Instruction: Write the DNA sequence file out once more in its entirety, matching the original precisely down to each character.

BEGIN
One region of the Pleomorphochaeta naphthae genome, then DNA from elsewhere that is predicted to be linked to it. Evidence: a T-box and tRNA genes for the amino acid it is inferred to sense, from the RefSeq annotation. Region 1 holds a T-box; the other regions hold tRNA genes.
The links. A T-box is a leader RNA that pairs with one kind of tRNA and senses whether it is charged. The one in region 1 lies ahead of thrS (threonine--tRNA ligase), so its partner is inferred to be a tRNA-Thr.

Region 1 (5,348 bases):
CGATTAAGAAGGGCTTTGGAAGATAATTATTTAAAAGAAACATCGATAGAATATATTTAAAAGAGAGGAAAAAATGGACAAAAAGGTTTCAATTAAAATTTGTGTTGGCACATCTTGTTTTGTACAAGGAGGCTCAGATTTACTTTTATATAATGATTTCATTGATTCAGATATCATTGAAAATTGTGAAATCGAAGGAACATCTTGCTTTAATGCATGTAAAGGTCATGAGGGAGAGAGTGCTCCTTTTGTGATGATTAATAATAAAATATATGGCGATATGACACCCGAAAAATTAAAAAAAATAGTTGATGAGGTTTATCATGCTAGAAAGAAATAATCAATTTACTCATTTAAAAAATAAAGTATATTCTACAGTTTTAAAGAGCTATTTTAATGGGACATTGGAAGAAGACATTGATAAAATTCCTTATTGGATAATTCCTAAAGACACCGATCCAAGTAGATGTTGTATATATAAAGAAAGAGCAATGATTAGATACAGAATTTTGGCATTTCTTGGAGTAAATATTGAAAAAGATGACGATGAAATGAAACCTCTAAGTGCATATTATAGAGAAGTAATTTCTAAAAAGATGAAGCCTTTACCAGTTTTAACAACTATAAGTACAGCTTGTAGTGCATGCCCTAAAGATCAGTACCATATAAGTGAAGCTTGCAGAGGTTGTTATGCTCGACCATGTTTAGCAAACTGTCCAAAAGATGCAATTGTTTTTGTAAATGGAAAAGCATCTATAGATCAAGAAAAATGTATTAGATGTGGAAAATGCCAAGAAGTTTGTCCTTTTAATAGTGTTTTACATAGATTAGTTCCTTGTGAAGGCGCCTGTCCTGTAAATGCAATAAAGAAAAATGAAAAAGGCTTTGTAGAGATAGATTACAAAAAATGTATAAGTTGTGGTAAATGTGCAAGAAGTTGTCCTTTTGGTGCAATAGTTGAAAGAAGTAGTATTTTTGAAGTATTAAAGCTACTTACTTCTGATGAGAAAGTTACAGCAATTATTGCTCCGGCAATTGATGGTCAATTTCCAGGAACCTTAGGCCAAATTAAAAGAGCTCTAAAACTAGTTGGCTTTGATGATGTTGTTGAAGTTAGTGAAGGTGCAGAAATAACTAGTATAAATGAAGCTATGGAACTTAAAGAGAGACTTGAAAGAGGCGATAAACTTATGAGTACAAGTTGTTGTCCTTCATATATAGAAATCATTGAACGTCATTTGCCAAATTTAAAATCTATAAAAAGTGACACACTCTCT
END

One region of the Pleomorphochaeta naphthae genome, then DNA from elsewhere that is predicted to be linked to it. Evidence: a T-box and tRNA genes for the amino acid it is inferred to sense, from the RefSeq annotation. Region 1 holds a T-box; the other regions hold tRNA genes.
The links. A T-box is a leader RNA that pairs with one kind of tRNA and senses whether it is charged. The one in region 1 lies ahead of thrS (threonine--tRNA ligase), so its partner is inferred to be a tRNA-Thr.

Region 1 (5,348 bases):
CGATTAAGAAGGGCTTTGGAAGATAATTATTTAAAAGAAACATCGATAGAATATATTTAAAAGAGAGGAAAAAATGGACAAAAAGGTTTCAATTAAAATTTGTGTTGGCACATCTTGTTTTGTACAAGGAGGCTCAGATTTACTTTTATATAATGATTTCATTGATTCAGATATCATTGAAAATTGTGAAATCGAAGGAACATCTTGCTTTAATGCATGTAAAGGTCATGAGGGAGAGAGTGCTCCTTTTGTGATGATTAATAATAAAATATATGGCGATATGACACCCGAAAAATTAAAAAAAATAGTTGATGAGGTTTATCATGCTAGAAAGAAATAATCAATTTACTCATTTAAAAAATAAAGTATATTCTACAGTTTTAAAGAGCTATTTTAATGGGACATTGGAAGAAGACATTGATAAAATTCCTTATTGGATAATTCCTAAAGACACCGATCCAAGTAGATGTTGTATATATAAAGAAAGAGCAATGATTAGATACAGAATTTTGGCATTTCTTGGAGTAAATATTGAAAAAGATGACGATGAAATGAAACCTCTAAGTGCATATTATAGAGAAGTAATTTCTAAAAAGATGAAGCCTTTACCAGTTTTAACAACTATAAGTACAGCTTGTAGTGCATGCCCTAAAGATCAGTACCATATAAGTGAAGCTTGCAGAGGTTGTTATGCTCGACCATGTTTAGCAAACTGTCCAAAAGATGCAATTGTTTTTGTAAATGGAAAAGCATCTATAGATCAAGAAAAATGTATTAGATGTGGAAAATGCCAAGAAGTTTGTCCTTTTAATAGTGTTTTACATAGATTAGTTCCTTGTGAAGGCGCCTGTCCTGTAAATGCAATAAAGAAAAATGAAAAAGGCTTTGTAGAGATAGATTACAAAAAATGTATAAGTTGTGGTAAATGTGCAAGAAGTTGTCCTTTTGGTGCAATAGTTGAAAGAAGTAGTATTTTTGAAGTATTAAAGCTACTTACTTCTGATGAGAAAGTTACAGCAATTATTGCTCCGGCAATTGATGGTCAATTTCCAGGAACCTTAGGCCAAATTAAAAGAGCTCTAAAACTAGTTGGCTTTGATGATGTTGTTGAAGTTAGTGAAGGTGCAGAAATAACTAGTATAAATGAAGCTATGGAACTTAAAGAGAGACTTGAAAGAGGCGATAAACTTATGAGTACAAGTTGTTGTCCTTCATATATAGAAATCATTGAACGTCATTTGCCAAATTTAAAATCTATAAAAAGTGACACACTCTCT